Alex Alton and his fellow soldiers.Alex Alton
A Canadian Army dispatch rider having fun on his motorcycle.Alex Alton
Dispatch rider Alex Alton on his motorcycle.Alex Alton
While Alex Alton recuperated from his injuries late in the war, the Queen Mother visited his English hospital.Alex Alton
Certificate "For Gallantry" given to Alex Alton, from Field Marshal B.L. Montgomery, Commander-in-Chief, 21st Army Group.Alex Alton
Unit history - "1st Battalion The Highland Light Infantry of Canada 1940-1945."Highland Light Infantry Association of Canada
"And, we almost got to him when I stepped on a landmine."
[As dispatch rider], you lead the convoy. And then when you get it in the billet - everybody’s down for the night, and the different – like A, B, C, D divisions, are in different locations, and if the radio – you can’t get through on your CBs [Citizens Band radios], well it’s up to you to go there and deliver the message, whatever is that day, the colonel wants to send, or anybody from the headquarters. And so, a lot of times, just in a dead area, and the radio didn’t work very good at all, so it was up to you to get through, in order to give them the message, and when they’re going to pull out at one in the morning, or whatever it was going to - you know whatever message it was.
Just before D-Day [6 June 1944], why they took them, the Harley-Davidsons away and they’d give you Enfields [motorcycles]. In case you went into a bomb crater, you couldn’t lift the Harley out, but, the smaller machine, where you could pick it up and get out all by yourself, you know.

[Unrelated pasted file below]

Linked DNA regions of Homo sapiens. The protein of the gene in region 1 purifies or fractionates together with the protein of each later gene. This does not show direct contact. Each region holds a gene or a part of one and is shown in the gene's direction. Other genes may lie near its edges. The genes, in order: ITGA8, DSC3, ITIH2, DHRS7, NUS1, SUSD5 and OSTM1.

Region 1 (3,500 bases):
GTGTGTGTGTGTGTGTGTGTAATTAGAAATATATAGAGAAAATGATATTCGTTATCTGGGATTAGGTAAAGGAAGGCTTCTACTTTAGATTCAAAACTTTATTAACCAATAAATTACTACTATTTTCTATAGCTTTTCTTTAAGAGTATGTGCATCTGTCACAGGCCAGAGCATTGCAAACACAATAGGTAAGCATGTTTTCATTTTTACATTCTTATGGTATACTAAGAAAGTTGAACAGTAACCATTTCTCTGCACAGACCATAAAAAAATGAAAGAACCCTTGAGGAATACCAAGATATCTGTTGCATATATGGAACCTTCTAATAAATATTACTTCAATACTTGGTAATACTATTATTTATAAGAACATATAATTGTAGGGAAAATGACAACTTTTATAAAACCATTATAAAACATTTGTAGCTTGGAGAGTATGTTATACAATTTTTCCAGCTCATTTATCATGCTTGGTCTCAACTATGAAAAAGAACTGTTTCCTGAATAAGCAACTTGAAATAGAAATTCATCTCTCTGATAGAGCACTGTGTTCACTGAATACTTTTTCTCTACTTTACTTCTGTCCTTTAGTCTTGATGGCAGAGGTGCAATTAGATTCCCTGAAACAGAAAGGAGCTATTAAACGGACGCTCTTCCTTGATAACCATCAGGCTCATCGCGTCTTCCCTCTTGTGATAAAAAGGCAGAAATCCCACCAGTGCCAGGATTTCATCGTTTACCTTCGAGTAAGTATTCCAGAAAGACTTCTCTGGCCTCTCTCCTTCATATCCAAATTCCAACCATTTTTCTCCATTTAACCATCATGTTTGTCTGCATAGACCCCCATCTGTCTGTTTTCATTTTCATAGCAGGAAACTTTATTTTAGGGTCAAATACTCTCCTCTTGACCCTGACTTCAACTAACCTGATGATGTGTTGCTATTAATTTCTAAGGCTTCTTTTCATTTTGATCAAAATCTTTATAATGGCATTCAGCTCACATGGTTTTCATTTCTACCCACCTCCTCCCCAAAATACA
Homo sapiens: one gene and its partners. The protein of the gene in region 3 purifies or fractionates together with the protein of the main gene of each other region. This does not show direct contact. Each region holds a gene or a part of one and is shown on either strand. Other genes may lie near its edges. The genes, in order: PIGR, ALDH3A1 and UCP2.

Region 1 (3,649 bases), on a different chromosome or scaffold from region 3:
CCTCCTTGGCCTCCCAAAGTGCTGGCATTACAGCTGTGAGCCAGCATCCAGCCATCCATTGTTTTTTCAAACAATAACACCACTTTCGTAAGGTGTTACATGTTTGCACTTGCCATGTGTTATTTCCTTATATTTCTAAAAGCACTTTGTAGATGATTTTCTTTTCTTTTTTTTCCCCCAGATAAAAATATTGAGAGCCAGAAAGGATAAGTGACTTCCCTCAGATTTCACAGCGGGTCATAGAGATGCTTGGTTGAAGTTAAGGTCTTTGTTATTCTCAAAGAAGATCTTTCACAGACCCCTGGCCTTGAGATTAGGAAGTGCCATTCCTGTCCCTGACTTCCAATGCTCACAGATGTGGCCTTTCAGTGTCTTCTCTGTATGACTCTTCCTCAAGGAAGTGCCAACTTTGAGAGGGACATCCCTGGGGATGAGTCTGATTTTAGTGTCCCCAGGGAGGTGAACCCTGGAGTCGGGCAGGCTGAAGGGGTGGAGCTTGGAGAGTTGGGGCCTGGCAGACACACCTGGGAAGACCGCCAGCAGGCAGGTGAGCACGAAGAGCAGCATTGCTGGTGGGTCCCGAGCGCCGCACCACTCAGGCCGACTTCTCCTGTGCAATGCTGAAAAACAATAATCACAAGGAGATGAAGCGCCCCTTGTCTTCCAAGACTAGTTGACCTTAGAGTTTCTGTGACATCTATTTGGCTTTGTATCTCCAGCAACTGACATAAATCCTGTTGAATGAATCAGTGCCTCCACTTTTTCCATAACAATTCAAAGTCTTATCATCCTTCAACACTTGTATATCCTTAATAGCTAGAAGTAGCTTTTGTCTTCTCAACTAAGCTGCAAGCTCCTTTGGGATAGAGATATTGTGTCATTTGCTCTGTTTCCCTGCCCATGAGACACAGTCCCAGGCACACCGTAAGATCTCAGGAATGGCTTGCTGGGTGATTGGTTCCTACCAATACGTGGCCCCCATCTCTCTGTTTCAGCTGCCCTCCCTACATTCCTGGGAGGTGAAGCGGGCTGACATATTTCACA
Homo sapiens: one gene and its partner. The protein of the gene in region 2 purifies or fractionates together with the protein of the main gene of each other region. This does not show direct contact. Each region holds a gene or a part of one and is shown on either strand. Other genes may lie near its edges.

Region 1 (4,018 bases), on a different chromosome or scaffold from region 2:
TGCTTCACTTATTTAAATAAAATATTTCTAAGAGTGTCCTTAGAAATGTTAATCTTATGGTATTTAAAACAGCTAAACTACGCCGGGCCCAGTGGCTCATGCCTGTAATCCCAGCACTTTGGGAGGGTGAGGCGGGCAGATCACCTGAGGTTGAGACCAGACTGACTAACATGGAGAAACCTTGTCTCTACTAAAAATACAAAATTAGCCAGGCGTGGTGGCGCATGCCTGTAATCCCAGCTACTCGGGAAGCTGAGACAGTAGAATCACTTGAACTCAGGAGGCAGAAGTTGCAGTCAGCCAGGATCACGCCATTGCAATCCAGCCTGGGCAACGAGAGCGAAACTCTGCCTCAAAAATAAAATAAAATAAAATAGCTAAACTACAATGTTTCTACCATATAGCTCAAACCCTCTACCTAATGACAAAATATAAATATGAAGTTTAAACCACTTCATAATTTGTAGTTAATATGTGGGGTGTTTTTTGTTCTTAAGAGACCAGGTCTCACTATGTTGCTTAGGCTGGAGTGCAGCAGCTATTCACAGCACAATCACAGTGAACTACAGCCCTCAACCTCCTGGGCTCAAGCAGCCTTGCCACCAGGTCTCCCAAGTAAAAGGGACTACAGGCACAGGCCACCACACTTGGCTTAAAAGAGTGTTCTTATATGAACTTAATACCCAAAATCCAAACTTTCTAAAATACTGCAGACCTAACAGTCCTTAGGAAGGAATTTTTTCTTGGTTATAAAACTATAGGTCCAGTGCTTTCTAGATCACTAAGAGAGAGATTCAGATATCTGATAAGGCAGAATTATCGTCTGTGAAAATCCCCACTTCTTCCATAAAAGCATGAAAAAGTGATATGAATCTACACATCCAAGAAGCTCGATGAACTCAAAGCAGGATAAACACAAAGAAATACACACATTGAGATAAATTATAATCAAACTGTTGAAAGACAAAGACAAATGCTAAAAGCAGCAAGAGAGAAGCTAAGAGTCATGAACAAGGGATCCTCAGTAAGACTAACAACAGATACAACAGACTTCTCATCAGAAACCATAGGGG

But a lot of places we were going from bomb crater to bomb crater, you know, and there was just – when they dropped them big 500-lb. bomb toys, they made quite a crater in the ground.
We were in the forward position, across the Rhine [River], and they sent on a sentry, in order to do some surveying, and the guy stepped on a mine and nobody made an attempt to go get him. So I said to this other guy, “Come on, we’ll go out and get him.” And, we almost got to him when I stepped on one. After I was told not to - “You stay here,” you know, “we might meet Germans.” And then I got, this is about four in the morning and I got back to the hospital in Eindhoven, in Holland, about 11:00, and I woke up in Germany, er, in England. I don’t remember the fighting or anything else.
And then while we were over there [England], the Queen [Mother] came to visit. Not just me, but everybody that was in the hospital. And they had a big write-up in the paper. And I got in it and – she no sooner left the room and everybody walked up to you and they wanted to know what did she say, what did you say, and all this kind of stuff. And where you from, what’s the name of your paper? And it appeared in the [St. Catharines] Standard. And, that was, maybe, the end of February 1944, or, around first of Mar – end of February, first of March, anyway.